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Re: Documenting Timing Attacks in Rendering Engines

From: James Robinson <jamesr@google.com>
Date: Mon, 12 Dec 2011 17:47:17 -0800
Message-ID: <CAD73mdKB0h58AqKZD1ZydaaCQJmyXWapcb0+7Mk2hD7N9o=_FQ@mail.gmail.com>
To: Chris Marrin <cmarrin@apple.com>
Cc: "Gregg Tavares (wrk)" <gman@google.com>, Adam Barth <w3c@adambarth.com>, Vincent Hardy <vhardy@adobe.com>, "public-fx@w3.org" <public-fx@w3.org>
On Mon, Dec 12, 2011 at 2:56 PM, Chris Marrin <cmarrin@apple.com> wrote:

> On Dec 12, 2011, at 1:06 PM, Gregg Tavares (wrk) wrote:
> In this particular case I think the problem boils down to
> requestAnimationFrame. It's only going to give you frames as fast as it
> takes to render and one way or another you can use that to get your timing.
> (I don't think setInterval/setTimeout would be any different). At some
> point the JavaScript or HTML renderer will be throttled waiting for this
> other process to do work. You just need to figure out how much work to give
> it to find that throttling point and then use that to adjust how long
> rendering takes.
> rAF need not know anything about the rendering process. As far as the
> author knows the system is running at 60fps no matter how complex the page.
> In fact nothing that the author can see needs to know about it. As far as
> the author is concerned he is rendering to a display list at 60hz (or
> whatever the display rate is), and as long as creating that list doesn't
> give back any timing information (which it shouldn't), there should be no
> way to know how long a given rendering operation will actually take.

In addition to the issues Adam has talked about, it also sounds like you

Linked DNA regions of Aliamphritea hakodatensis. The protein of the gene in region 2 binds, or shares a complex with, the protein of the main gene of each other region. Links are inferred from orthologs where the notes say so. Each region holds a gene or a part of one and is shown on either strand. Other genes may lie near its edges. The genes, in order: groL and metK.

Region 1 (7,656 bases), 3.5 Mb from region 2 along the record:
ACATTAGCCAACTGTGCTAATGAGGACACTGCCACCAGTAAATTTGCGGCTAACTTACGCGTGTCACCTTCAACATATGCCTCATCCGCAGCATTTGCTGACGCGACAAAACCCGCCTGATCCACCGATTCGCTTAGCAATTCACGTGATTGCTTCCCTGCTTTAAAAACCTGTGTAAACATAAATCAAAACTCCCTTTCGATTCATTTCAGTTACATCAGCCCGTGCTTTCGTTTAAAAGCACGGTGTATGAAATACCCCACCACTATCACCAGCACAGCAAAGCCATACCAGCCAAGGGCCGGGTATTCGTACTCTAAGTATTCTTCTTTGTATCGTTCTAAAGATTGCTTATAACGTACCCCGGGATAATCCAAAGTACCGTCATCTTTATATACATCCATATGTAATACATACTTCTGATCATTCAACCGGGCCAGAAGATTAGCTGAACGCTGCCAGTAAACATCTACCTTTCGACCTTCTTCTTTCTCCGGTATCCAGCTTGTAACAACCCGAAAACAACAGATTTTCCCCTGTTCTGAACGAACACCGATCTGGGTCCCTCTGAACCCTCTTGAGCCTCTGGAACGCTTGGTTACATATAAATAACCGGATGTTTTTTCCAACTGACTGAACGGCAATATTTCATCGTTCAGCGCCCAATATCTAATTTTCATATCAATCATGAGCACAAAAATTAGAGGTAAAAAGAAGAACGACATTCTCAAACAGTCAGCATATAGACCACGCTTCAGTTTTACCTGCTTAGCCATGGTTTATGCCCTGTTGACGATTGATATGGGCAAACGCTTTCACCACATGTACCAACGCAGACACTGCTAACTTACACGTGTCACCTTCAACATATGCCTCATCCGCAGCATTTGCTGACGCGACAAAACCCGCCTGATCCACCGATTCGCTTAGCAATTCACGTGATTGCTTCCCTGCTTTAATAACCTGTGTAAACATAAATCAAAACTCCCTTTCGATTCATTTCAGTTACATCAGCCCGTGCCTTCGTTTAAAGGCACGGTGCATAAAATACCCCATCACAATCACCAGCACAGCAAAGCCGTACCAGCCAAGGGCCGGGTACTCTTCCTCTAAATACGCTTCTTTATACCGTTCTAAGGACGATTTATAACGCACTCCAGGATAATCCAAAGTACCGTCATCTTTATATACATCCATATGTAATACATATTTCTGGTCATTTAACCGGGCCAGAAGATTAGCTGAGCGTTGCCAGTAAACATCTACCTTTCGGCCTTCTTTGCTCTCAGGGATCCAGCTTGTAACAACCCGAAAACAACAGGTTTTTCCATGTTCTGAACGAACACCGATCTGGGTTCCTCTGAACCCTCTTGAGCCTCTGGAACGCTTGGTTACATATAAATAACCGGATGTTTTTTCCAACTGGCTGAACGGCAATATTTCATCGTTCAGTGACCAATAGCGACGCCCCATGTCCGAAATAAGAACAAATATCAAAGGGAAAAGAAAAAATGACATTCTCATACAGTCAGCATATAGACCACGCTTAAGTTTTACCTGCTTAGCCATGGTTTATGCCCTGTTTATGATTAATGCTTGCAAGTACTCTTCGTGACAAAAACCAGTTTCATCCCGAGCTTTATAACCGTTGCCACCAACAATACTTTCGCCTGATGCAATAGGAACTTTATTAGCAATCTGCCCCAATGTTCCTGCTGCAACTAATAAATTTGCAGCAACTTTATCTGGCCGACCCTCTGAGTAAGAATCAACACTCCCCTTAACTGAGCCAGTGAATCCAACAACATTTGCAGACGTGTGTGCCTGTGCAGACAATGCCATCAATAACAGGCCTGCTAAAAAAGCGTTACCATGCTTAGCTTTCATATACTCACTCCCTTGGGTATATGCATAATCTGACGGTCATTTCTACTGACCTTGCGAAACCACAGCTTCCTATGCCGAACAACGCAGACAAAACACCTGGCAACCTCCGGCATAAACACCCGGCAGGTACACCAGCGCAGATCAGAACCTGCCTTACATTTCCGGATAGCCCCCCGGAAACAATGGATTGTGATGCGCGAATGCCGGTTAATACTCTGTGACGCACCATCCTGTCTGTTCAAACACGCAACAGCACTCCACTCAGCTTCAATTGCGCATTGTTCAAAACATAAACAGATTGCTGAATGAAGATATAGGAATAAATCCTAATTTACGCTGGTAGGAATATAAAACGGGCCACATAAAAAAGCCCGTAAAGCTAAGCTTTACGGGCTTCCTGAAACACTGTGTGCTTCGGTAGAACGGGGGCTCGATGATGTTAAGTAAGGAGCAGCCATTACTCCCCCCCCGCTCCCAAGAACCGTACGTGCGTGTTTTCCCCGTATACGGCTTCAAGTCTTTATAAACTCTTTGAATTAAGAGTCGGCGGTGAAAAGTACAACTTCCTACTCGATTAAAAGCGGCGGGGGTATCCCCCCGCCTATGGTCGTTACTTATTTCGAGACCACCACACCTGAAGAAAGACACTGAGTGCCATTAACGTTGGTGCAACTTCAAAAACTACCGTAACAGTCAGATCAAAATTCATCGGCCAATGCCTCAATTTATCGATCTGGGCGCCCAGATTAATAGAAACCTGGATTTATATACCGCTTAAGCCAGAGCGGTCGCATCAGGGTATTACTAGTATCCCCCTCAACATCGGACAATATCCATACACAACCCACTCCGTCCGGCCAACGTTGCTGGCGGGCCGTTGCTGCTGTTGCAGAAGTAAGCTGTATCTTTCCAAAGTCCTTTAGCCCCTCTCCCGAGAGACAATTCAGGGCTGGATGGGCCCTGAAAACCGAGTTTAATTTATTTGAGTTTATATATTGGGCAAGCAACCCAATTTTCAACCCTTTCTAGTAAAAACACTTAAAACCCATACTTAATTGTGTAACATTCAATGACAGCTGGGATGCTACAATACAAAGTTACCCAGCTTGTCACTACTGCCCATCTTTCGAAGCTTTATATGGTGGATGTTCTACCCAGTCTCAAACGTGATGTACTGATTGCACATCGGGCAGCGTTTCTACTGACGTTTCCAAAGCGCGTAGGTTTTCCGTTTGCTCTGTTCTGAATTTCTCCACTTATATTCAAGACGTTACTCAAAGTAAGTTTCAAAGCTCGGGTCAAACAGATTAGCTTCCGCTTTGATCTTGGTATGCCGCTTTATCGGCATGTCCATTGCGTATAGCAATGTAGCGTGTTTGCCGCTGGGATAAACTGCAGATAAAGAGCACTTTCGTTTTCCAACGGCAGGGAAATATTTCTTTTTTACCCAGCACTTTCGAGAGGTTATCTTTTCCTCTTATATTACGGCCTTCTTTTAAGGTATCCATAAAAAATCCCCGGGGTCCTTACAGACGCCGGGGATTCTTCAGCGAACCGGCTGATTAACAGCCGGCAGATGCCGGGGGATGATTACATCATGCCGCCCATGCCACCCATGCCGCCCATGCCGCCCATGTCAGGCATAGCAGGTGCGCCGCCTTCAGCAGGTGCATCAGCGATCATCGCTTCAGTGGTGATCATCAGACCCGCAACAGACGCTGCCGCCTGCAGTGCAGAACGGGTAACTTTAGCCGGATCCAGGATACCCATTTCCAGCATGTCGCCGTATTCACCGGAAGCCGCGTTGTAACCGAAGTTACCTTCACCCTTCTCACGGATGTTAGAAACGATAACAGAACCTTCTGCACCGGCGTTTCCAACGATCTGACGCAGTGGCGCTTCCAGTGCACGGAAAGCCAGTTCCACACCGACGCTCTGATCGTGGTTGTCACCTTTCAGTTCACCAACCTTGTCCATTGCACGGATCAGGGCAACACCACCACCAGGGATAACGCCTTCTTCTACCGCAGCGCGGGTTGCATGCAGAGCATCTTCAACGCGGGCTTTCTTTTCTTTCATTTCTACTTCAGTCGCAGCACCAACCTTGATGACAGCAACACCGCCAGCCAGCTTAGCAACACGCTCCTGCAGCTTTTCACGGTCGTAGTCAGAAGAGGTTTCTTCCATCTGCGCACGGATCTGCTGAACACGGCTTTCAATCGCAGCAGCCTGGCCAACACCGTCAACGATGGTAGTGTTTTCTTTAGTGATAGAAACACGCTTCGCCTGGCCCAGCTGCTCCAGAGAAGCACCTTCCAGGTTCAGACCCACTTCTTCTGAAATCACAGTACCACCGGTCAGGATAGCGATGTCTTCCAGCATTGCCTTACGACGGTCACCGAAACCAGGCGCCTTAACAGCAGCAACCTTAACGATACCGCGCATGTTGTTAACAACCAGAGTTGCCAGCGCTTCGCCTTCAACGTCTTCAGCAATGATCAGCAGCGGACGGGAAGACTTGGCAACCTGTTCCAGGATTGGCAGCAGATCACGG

are describing a very poor quality implementation of requestAnimationFrame.
 rAF needs to scale with the time that the scene takes to render so that
the author's script does not do unnecessary work.  If, for example, the
page can only render at 15Hz on a given piece of hardware then the rAF
callbacks should only fire 15 times a second, or the author will be doing a
potentially large amount of work in script that will only be thrown away.
 This is one of the key advantages of rAF over setTimeout-based scheduling
which has no insight into the rest of the rendering pipeline which, as you
point out,  may be deeply pipelined.  Good backpressure mechanisms are
essential to building high-quality animated and interactive experiences.

- James

> Maybe you're concerned that the web thread would sometimes need to block
> on the rendering thread. By definition that would never be allowed. The
> final rendered image would be "output only". This of course would not be
> possible if you needed to read back the image, as you're able to do with
> canvas. But obviously any such read back would be disallowed when the
> canvas (or any other object whose image is processed by content code)
> contains pixels from the rendered page.
> -----
> ~Chris
> cmarrin@apple.com
Received on Tuesday, 13 December 2011 03:36:29 UTC

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